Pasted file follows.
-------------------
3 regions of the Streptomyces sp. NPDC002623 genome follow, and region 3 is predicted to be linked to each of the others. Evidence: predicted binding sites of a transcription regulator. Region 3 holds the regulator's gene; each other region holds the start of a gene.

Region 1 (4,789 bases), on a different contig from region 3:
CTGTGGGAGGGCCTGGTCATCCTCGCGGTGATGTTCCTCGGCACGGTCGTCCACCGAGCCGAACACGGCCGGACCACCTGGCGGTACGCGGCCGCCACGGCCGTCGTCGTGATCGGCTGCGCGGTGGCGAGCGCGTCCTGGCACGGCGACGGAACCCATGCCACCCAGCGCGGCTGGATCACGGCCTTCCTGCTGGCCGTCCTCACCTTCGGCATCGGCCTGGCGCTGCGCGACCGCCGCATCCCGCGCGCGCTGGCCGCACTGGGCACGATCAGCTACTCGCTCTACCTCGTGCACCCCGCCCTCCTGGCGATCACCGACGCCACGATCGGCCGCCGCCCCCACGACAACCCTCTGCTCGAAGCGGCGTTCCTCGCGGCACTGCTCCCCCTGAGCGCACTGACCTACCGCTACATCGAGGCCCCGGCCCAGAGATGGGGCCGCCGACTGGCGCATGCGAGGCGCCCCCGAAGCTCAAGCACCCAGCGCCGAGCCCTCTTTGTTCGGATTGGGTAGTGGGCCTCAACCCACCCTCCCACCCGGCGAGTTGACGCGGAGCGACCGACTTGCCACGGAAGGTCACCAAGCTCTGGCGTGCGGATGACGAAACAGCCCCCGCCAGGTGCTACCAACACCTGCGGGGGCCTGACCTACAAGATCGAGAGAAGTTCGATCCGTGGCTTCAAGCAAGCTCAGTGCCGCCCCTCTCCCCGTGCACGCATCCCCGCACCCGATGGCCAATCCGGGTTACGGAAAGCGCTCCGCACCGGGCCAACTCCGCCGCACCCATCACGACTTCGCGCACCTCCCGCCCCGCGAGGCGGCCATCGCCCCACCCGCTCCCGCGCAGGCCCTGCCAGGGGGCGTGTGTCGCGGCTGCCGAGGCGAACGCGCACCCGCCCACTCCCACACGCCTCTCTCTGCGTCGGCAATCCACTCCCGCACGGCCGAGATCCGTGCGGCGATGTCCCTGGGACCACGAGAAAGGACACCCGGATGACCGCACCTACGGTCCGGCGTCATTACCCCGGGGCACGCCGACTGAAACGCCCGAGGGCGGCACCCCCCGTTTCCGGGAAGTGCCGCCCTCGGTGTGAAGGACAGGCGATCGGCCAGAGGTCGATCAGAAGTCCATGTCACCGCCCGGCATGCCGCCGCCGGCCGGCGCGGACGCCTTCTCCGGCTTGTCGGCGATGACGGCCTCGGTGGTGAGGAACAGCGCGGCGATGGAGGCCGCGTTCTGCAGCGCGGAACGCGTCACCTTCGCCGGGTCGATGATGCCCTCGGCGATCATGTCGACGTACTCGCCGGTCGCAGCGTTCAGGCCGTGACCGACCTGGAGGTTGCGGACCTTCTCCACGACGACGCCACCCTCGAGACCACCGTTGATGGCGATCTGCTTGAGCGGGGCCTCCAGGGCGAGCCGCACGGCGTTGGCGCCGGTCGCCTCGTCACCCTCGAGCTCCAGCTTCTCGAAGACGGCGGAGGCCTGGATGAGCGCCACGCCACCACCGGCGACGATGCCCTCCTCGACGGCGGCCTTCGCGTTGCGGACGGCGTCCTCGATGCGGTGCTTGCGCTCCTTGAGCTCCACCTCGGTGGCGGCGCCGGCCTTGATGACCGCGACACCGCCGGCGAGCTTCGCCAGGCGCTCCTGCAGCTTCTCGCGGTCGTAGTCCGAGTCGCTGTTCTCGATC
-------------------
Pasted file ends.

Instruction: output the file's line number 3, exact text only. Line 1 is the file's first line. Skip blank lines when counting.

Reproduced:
CTGTGGGAGGGCCTGGTCATCCTCGCGGTGATGTTCCTCGGCACGGTCGTCCACCGAGCCGAACACGGCCGGACCACCTGGCGGTACGCGGCCGCCACGGCCGTCGTCGTGATCGGCTGCGCGGTGGCGAGCGCGTCCTGGCACGGCGACGGAACCCATGCCACCCAGCGCGGCTGGATCACGGCCTTCCTGCTGGCCGTCCTCACCTTCGGCATCGGCCTGGCGCTGCGCGACCGCCGCATCCCGCGCGCGCTGGCCGCACTGGGCACGATCAGCTACTCGCTCTACCTCGTGCACCCCGCCCTCCTGGCGATCACCGACGCCACGATCGGCCGCCGCCCCCACGACAACCCTCTGCTCGAAGCGGCGTTCCTCGCGGCACTGCTCCCCCTGAGCGCACTGACCTACCGCTACATCGAGGCCCCGGCCCAGAGATGGGGCCGCCGACTGGCGCATGCGAGGCGCCCCCGAAGCTCAAGCACCCAGCGCCGAGCCCTCTTTGTTCGGATTGGGTAGTGGGCCTCAACCCACCCTCCCACCCGGCGAGTTGACGCGGAGCGACCGACTTGCCACGGAAGGTCACCAAGCTCTGGCGTGCGGATGACGAAACAGCCCCCGCCAGGTGCTACCAACACCTGCGGGGGCCTGACCTACAAGATCGAGAGAAGTTCGATCCGTGGCTTCAAGCAAGCTCAGTGCCGCCCCTCTCCCCGTGCACGCATCCCCGCACCCGATGGCCAATCCGGGTTACGGAAAGCGCTCCGCACCGGGCCAACTCCGCCGCACCCATCACGACTTCGCGCACCTCCCGCCCCGCGAGGCGGCCATCGCCCCACCCGCTCCCGCGCAGGCCCTGCCAGGGGGCGTGTGTCGCGGCTGCCGAGGCGAACGCGCACCCGCCCACTCCCACACGCCTCTCTCTGCGTCGGCAATCCACTCCCGCACGGCCGAGATCCGTGCGGCGATGTCCCTGGGACCACGAGAAAGGACACCCGGATGACCGCACCTACGGTCCGGCGTCATTACCCCGGGGCACGCCGACTGAAACGCCCGAGGGCGGCACCCCCCGTTTCCGGGAAGTGCCGCCCTCGGTGTGAAGGACAGGCGATCGGCCAGAGGTCGATCAGAAGTCCATGTCACCGCCCGGCATGCCGCCGCCGGCCGGCGCGGACGCCTTCTCCGGCTTGTCGGCGATGACGGCCTCGGTGGTGAGGAACAGCGCGGCGATGGAGGCCGCGTTCTGCAGCGCGGAACGCGTCACCTTCGCCGGGTCGATGATGCCCTCGGCGATCATGTCGACGTACTCGCCGGTCGCAGCGTTCAGGCCGTGACCGACCTGGAGGTTGCGGACCTTCTCCACGACGACGCCACCCTCGAGACCACCGTTGATGGCGATCTGCTTGAGCGGGGCCTCCAGGGCGAGCCGCACGGCGTTGGCGCCGGTCGCCTCGTCACCCTCGAGCTCCAGCTTCTCGAAGACGGCGGAGGCCTGGATGAGCGCCACGCCACCACCGGCGACGATGCCCTCCTCGACGGCGGCCTTCGCGTTGCGGACGGCGTCCTCGATGCGGTGCTTGCGCTCCTTGAGCTCCACCTCGGTGGCGGCGCCGGCCTTGATGACCGCGACACCGCCGGCGAGCTTCGCCAGGCGCTCCTGCAGCTTCTCGCGGTCGTAGTCCGAGTCGCTGTTCTCGATC